27. The col ection is at high risk of being lost because Betacam equipment is no longer
manufactured and Sony (the format owner) will not be providing technical or service
support after 2023. This is a global issue and it is estimated that only 30 per cent of
Betacam content worldwide will be saved.
28. Despite being housed in climate-controlled vaults, the tapes will naturally degrade
over time. In the opinion of expert archivists, the tapes must be digitised within the
next five to eight years or the content on them wil be lost. Ngā Taonga’s ability to
access suitable equipment (in competition with other archives, television stations and
production companies) wil have the greatest effect on this timeline.
29. The cost, size and urgency of this digitisation work means that Ngā Taonga cannot
afford to carry it out within its baseline funding.
Betacam collection: the proposal
30. Ngā Taonga has conducted a feasibility study and determined that the most effective
and cost-efficient method of digitising the col ection would be to outsource much of
the work to an international supplier with specialised automated processes. The
content stored on the Betacam tape collection would be copied to a duplicated digital
file format, meaning that nationally-important news, documentaries, much-loved
television shows and significant taonga Māori would be saved for both current users
and future generations.
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Opportunities for collaboration
32. With sufficient and sustainable funding, there are opportunities for Ngā Taonga’s
col ections to be stored and preserved in accordance with international standards, and
to become more accessible onsite in Wellington or in regional hub facilities, as well as
33. Ngā Taonga can also benefit from collaboration with other organisations to meet
chal enges and take advantage of opportunities. These organisations could include:
a) other archival and library institutions, such as Archives New Zealand (Archives)
and the National Library of New Zealand (the National Library);Act
b) other heritage organisations, such as Te Papa and Heritage New Zealand; and
c) other broadcasting and screen sector organisations, such as the New Zealand
Film Commission and New Zealand On Air.
34. It is worth noting that the other two organisations that are part of the NALI Ministerial
Group’s work plan, Archives and the National Library, also have audiovisual collections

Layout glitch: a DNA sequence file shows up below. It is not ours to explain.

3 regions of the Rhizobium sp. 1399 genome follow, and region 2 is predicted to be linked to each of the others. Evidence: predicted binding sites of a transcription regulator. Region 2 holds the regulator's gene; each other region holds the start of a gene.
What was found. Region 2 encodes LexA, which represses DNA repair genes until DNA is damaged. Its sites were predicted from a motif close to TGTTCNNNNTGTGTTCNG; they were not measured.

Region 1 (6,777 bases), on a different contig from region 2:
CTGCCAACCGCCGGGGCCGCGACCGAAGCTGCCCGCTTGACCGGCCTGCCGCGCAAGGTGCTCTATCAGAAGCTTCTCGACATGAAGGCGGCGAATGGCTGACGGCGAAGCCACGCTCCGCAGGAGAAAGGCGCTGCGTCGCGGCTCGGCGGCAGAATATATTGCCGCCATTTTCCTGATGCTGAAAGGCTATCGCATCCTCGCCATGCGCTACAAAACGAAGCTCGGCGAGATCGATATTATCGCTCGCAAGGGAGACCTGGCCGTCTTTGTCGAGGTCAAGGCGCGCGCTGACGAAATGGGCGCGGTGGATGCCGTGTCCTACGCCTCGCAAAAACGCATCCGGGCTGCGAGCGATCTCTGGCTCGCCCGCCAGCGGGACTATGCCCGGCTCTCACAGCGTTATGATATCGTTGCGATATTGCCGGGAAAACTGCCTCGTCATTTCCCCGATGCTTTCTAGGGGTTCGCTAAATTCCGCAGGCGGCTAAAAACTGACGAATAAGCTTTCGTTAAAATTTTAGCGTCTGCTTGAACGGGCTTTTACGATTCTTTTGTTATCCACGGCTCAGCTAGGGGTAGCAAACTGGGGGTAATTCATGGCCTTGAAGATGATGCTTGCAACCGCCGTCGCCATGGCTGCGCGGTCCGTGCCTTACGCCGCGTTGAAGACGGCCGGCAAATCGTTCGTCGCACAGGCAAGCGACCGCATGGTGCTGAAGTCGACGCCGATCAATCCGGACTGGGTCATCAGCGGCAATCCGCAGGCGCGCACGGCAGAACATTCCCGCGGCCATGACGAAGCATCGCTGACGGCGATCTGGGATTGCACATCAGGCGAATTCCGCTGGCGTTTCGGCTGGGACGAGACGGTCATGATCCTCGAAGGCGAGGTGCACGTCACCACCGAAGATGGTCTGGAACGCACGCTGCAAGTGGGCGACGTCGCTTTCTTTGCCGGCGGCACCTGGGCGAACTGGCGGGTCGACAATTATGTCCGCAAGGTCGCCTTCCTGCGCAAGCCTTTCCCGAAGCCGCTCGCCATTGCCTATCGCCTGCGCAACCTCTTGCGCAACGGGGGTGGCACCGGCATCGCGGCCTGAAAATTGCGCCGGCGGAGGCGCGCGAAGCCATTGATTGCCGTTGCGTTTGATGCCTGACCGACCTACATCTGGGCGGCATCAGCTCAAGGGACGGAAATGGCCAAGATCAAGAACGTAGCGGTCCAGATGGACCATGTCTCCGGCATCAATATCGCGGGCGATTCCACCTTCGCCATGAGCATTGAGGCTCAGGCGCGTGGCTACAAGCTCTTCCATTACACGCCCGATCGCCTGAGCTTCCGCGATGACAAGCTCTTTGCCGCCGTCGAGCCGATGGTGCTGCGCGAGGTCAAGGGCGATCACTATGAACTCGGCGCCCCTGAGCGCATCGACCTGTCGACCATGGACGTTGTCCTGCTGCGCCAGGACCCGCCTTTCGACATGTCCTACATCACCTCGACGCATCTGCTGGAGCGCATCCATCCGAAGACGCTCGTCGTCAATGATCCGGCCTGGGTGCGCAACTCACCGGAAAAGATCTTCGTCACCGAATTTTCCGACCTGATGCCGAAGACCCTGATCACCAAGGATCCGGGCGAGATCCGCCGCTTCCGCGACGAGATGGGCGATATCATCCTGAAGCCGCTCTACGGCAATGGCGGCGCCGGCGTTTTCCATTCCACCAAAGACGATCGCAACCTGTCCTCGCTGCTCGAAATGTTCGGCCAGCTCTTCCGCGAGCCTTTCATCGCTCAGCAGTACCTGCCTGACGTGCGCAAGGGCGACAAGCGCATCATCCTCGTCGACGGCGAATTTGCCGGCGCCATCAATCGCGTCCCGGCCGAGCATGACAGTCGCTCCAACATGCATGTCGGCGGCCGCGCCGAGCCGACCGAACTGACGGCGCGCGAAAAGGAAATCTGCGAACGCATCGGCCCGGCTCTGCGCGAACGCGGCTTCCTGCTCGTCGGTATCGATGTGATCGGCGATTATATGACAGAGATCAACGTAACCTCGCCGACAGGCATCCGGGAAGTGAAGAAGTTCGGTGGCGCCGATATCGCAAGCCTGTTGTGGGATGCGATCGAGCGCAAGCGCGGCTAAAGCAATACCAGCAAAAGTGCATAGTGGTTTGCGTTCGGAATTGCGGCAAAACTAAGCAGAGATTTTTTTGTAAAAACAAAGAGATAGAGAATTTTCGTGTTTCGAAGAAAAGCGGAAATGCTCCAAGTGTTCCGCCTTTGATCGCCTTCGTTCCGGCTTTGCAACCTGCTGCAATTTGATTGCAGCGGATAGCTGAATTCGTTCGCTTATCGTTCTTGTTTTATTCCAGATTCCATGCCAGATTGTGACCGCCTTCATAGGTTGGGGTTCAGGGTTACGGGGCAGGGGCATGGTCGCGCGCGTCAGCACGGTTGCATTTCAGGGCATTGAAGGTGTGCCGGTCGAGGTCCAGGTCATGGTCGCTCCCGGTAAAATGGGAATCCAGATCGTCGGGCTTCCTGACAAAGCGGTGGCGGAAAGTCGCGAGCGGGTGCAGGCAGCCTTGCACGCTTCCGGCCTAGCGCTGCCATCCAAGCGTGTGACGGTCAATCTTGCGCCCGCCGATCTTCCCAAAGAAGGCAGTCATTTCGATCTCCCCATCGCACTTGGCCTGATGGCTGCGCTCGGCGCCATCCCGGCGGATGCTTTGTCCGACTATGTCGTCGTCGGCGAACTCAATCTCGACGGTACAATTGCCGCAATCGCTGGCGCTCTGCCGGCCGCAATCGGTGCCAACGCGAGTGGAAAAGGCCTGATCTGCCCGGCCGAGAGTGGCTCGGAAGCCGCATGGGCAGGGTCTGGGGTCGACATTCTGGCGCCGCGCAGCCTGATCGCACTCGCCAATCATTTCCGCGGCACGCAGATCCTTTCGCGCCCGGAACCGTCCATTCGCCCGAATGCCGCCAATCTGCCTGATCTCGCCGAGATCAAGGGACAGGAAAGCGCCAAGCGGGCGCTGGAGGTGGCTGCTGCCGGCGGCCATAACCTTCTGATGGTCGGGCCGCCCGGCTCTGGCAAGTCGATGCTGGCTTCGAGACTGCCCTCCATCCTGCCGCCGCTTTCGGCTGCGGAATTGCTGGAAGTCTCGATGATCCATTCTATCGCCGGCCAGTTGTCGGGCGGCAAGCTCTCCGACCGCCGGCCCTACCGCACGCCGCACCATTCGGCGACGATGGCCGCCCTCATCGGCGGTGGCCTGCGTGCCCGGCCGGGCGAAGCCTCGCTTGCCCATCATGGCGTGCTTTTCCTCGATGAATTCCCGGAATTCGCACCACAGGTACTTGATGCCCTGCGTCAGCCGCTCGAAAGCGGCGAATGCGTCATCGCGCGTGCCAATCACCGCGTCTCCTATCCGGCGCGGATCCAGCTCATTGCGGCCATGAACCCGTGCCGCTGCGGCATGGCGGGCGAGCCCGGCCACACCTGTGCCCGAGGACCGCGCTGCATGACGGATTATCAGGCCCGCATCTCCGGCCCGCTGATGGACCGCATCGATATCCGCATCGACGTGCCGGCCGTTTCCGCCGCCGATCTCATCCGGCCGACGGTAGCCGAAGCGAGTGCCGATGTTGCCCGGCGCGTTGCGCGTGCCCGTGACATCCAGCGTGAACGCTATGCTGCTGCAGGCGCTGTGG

that present storage and preservation challenges that are shared by Ngā Taonga. The
Ministerial Group could consider opportunities to increase efficiency and cost
effectiveness of archival efforts across the audiovisual collections of Ngā Taonga,
Archives and National Library.
35. Paper 2 for the 25 June 2018 NALI Ministerial Group meeting discusses the possibility
of Ngā Taonga sharing the new facilities propose
Official d as part of the Department of
Internal Affairs’ Preserving the Nation’s Memory business case. It should be noted,
however, that the option of including
the Ngā Taonga in this proposal has not yet been
investigated, and the proposal’s timeframes mean that it would not solve Ngā
Taonga’s immediate property needs.
36. Col aboration could be pursued in relation to each of the chal enges identified above:
Ngā Taonga might be able to share space with other organisations,
including repository space for collection storage, back-of-house facilities for
technical work such as conservation and digitisation, or spaces for public access
to and engagement with col ections.
Ngā Taonga seeks to make its own collection more accessible and
searchable online, and this aim could be extended to create digital archival
infrastructure for the broader screen sector (allowing, for example, film makers
or broadcasters to archive material in real time). As Ngā Taonga’s collection
becomes increasingly digitised, it could also be linked to other digitised
collections in the wider archival and heritage sectors.
As noted above, Archives and the National Library also have
audiovisual collections, as do other institutions (for example, Te Papa). Such
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materials require specialised preservation expertise and equipment, which
could be shared between organisations.
37. Some collaboration can occur within existing baselines, while more ambitious projects
(such as shared digital infrastructure) would require new funding.